You’re Fired! Football’s 10 Worst Managerial Sackings

Football’s coaching carousel is notoriously fast-paced, but these guys didn’t deserve to be sacked.

Football is a harsh business, particularly so for managers. Sometimes, simply winning matches isn’t enough to placate fickle supporters and owners. With exorbitant amounts of money being pumped into the game, the business of hiring and firing managers is a particularly trigger-happy one. 

With clubs only a loss away from entering crisis mode, the decisions made are occasionally downright stupid. In modern football, at the risk of sounding old, the men in charge aren't given enough time to succeed.

Here are 10 managerial sackings that history will not look kindly upon.

#1: Leroy Rosenior - Torquay United

Leroy Rosenior

Photo: @GedGrebby | Twitter

Let's get this out of the way — Leroy Rosenior lasted just 10 minutes in the job at Torquay United before being sacked. Yup, 10 whole minutes. This is the record for the shortest managerial reign in the history of English football. 

He was appointed as boss, but the club was then taken over by new ownership. Before he had time to even cook a meal, the bloke was gone. Staggering.

#2: Henning Berg - Blackburn Rovers

Henning Berg

Photo: @VideotonFC | Twitter

This one's actually quite funny, Henning Berg being sacked after only 57 days into the job as Blackburn Rovers manager. Before being appointed, Berg actually stated in his role as a TV pundit that “There are no real managers with credibility who would accept a job like that.”

Blackburn’s owners, Venky’s, are among the most detested in the English game.

#3: Mark Hughes - Manchester City

Mark Hughes

Photo: @mattsandoz1 | Twitter

Manchester City should always hang their heads in shame for how they treated Mark Hughes. The former United and Chelsea forward gave everything to that club and steadied the ship before being chucked out without a moment's hesitation.

Hughes had the best win percentage of any City manager since Johnny Hart in the 1970s, but City’s new owners favored a bigger name — Roberto Mancini.

 

#4: Carlo Ancelotti - Chelsea

Carlo Ancelotti

Photo: @FCBayernEN | Twitter

Win the double and make history one year, get sacked the next. This was the unfortunate and ridiculous fate of Carlo Ancelotti at Stamford Bridge. It pretty much just sums up how cold Roman Abramovich really is.

Ancelotti would prove his worth with successful stints at Paris St. Germain, Real Madrid and, now, Bayern Munich.

#5: Sam Allardyce - Blackburn Rovers

Sam Allardyce

Photo: @SportsbookBTC | Twitter

Sam Allardyce single-handedly transformed Bolton Wanderers from lower division fodder to Premier League regulars. When given a mission, like Big Sam was given with Blackburn, he sticks to it with great determination — his record of avoiding relegation is sensational. However, this was another brilliant manager that Blackburn’s horrendous owners, Venky’s, treated like s***.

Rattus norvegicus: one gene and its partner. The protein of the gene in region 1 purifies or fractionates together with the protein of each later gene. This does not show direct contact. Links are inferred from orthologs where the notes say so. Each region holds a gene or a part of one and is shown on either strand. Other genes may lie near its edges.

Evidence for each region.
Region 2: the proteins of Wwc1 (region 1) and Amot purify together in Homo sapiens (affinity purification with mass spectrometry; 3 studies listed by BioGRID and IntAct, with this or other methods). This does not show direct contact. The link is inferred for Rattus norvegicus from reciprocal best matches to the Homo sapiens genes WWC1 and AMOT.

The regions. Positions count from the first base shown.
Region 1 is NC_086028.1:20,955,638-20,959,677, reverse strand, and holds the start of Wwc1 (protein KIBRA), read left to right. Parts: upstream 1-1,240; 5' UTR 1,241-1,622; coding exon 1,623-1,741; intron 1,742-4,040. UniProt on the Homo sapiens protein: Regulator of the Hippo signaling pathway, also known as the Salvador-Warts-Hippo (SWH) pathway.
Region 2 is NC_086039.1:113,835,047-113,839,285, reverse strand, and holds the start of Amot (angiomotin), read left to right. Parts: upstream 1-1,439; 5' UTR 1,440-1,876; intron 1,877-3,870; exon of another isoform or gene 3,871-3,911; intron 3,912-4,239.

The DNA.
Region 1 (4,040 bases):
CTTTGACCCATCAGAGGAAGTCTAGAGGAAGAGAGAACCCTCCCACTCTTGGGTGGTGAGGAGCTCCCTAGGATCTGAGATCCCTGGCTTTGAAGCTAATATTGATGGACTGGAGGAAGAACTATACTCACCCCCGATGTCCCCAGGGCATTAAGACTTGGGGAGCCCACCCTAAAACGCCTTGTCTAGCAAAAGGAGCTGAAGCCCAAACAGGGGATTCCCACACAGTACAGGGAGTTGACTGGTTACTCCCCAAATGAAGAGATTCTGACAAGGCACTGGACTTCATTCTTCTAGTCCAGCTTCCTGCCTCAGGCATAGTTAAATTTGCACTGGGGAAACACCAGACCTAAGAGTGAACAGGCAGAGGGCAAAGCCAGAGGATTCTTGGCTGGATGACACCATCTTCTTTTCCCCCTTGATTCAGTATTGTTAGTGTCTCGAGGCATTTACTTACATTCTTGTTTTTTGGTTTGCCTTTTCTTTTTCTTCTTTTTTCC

#6: Chris Hughton - Newcastle United

Chris Hughton

Photo: @OfficialBHAFC | Twitter

Chris Hughton wasn't flashy. He didn't speak out dramatically in the media or make outrageous transfers - he just did his job. The guy guided the Magpies back into the Premier League following their humiliating relegation, and he was rewarded with a sacking for not being a big enough name. For a club that’s run like a roller coaster, this was no surprise. 

#7: Harry Redknapp - Tottenham

Harry Redknapp

Photo: @Coral | Twitter

Now this one may be considered controversial, but Harry Redknapp had his moments with Tottenham. The veteran boss turned Tottenham from possible relegation contenders into a team worthy of playing in the Champions League, and that alone should have allowed him to avoid the sack after a fourth-placed finish in 2012. 

One of the most successful English managers in the history of the Premier League, Redknapp’s dismissal from Tottenham leaves a sour taste in the mouth.

 

#8: Martin Jol - Tottenham

Martin Jol

Photo: @julesbevis | Twitter

To this day it seems as if Martin Jol could've stayed at White Hart Lane for at least another five years. The Dutchman got Tottenham into Europe and was a huge success with the club, but he was sacked in October of 2007 in the most humiliating of circumstances: he was fired during a match, with most of the stadium aware of his fate before he was. He was informed of the decision via his nephew through text message.

#9: Brian Clough - Derby

Brian Clough

Photo: @EuroSoccer2 | Twitter

Brian Clough is the greatest manager the English national team never had. His dismissal from Derby came due to a poor relationship with the chairman, and it turned out to be a bitter way to end a fantastic journey — Clough remarkably captured the First Division title with Derby in 1972, but he was out the door come October of 1973. 

#10: Vicente Del Bosque - Real Madrid

Vicente del Bosque

Photo: @Cr7Prince4ever | Twitter

One of the most loved managers in the history of Real Madrid, Vicente Del Bosque was revolutionary for the Spanish giants. To this day, nobody can be sure of why it happened, which makes it an even greater tragedy.

In four seasons in charge, Real Madrid enjoyed their most successful spell of the modern era.

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